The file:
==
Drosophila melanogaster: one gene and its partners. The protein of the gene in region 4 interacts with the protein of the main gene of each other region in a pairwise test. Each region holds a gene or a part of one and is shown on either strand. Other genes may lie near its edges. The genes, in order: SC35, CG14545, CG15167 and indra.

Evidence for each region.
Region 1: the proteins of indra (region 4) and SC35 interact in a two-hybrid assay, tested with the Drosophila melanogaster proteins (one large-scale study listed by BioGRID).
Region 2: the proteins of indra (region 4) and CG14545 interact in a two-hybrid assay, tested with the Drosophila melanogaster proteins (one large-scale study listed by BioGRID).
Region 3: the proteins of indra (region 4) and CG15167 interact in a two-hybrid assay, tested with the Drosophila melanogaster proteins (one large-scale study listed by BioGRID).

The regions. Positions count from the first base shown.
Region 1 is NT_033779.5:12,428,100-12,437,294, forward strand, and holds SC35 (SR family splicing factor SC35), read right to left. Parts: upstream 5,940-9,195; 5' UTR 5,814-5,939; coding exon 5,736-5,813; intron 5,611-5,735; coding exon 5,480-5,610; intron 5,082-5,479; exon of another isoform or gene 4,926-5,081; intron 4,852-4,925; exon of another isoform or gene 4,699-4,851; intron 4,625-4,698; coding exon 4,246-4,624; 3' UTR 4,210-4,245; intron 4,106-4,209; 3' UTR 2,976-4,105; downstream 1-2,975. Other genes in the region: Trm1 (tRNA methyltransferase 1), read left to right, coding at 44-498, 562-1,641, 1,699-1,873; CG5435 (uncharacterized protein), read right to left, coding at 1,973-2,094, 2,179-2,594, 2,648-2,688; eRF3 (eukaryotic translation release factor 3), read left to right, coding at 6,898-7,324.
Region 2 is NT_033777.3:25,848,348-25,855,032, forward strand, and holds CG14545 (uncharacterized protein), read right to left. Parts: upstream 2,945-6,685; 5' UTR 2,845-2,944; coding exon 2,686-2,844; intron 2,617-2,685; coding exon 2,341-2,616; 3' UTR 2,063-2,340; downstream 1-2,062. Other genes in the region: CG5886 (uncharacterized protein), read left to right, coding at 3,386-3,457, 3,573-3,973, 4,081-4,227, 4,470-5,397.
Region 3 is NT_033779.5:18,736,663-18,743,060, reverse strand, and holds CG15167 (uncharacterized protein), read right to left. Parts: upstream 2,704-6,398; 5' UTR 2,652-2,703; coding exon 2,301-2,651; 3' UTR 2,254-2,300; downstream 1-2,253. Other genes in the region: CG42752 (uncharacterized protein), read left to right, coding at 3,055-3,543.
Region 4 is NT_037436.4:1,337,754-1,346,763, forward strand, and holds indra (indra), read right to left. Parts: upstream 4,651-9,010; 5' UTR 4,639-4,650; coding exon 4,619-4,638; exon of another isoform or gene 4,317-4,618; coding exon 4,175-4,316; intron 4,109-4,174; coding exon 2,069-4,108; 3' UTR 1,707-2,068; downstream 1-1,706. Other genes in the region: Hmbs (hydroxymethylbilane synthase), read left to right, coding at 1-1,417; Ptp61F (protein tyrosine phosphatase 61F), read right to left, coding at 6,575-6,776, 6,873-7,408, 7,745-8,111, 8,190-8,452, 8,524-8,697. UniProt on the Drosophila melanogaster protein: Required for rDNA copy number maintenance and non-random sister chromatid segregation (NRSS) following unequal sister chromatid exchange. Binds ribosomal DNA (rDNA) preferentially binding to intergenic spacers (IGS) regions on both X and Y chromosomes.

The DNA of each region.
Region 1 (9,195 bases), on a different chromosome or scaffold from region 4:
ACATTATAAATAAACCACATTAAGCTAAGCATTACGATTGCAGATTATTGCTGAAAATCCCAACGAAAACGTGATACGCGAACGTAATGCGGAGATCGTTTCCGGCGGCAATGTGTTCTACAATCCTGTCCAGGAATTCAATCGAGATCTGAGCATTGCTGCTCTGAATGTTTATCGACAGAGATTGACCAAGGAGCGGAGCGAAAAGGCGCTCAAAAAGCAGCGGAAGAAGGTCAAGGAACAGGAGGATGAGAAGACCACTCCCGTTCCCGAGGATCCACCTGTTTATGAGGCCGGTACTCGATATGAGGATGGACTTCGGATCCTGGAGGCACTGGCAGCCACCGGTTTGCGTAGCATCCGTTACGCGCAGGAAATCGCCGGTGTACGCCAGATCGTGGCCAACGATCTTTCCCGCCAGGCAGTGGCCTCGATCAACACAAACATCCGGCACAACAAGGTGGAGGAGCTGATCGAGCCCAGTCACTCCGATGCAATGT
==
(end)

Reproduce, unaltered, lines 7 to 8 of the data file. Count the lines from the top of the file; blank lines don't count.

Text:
Region 1 is NT_033779.5:12,428,100-12,437,294, forward strand, and holds SC35 (SR family splicing factor SC35), read right to left. Parts: upstream 5,940-9,195; 5' UTR 5,814-5,939; coding exon 5,736-5,813; intron 5,611-5,735; coding exon 5,480-5,610; intron 5,082-5,479; exon of another isoform or gene 4,926-5,081; intron 4,852-4,925; exon of another isoform or gene 4,699-4,851; intron 4,625-4,698; coding exon 4,246-4,624; 3' UTR 4,210-4,245; intron 4,106-4,209; 3' UTR 2,976-4,105; downstream 1-2,975. Other genes in the region: Trm1 (tRNA methyltransferase 1), read left to right, coding at 44-498, 562-1,641, 1,699-1,873; CG5435 (uncharacterized protein), read right to left, coding at 1,973-2,094, 2,179-2,594, 2,648-2,688; eRF3 (eukaryotic translation release factor 3), read left to right, coding at 6,898-7,324.
Region 2 is NT_033777.3:25,848,348-25,855,032, forward strand, and holds CG14545 (uncharacterized protein), read right to left. Parts: upstream 2,945-6,685; 5' UTR 2,845-2,944; coding exon 2,686-2,844; intron 2,617-2,685; coding exon 2,341-2,616; 3' UTR 2,063-2,340; downstream 1-2,062. Other genes in the region: CG5886 (uncharacterized protein), read left to right, coding at 3,386-3,457, 3,573-3,973, 4,081-4,227, 4,470-5,397.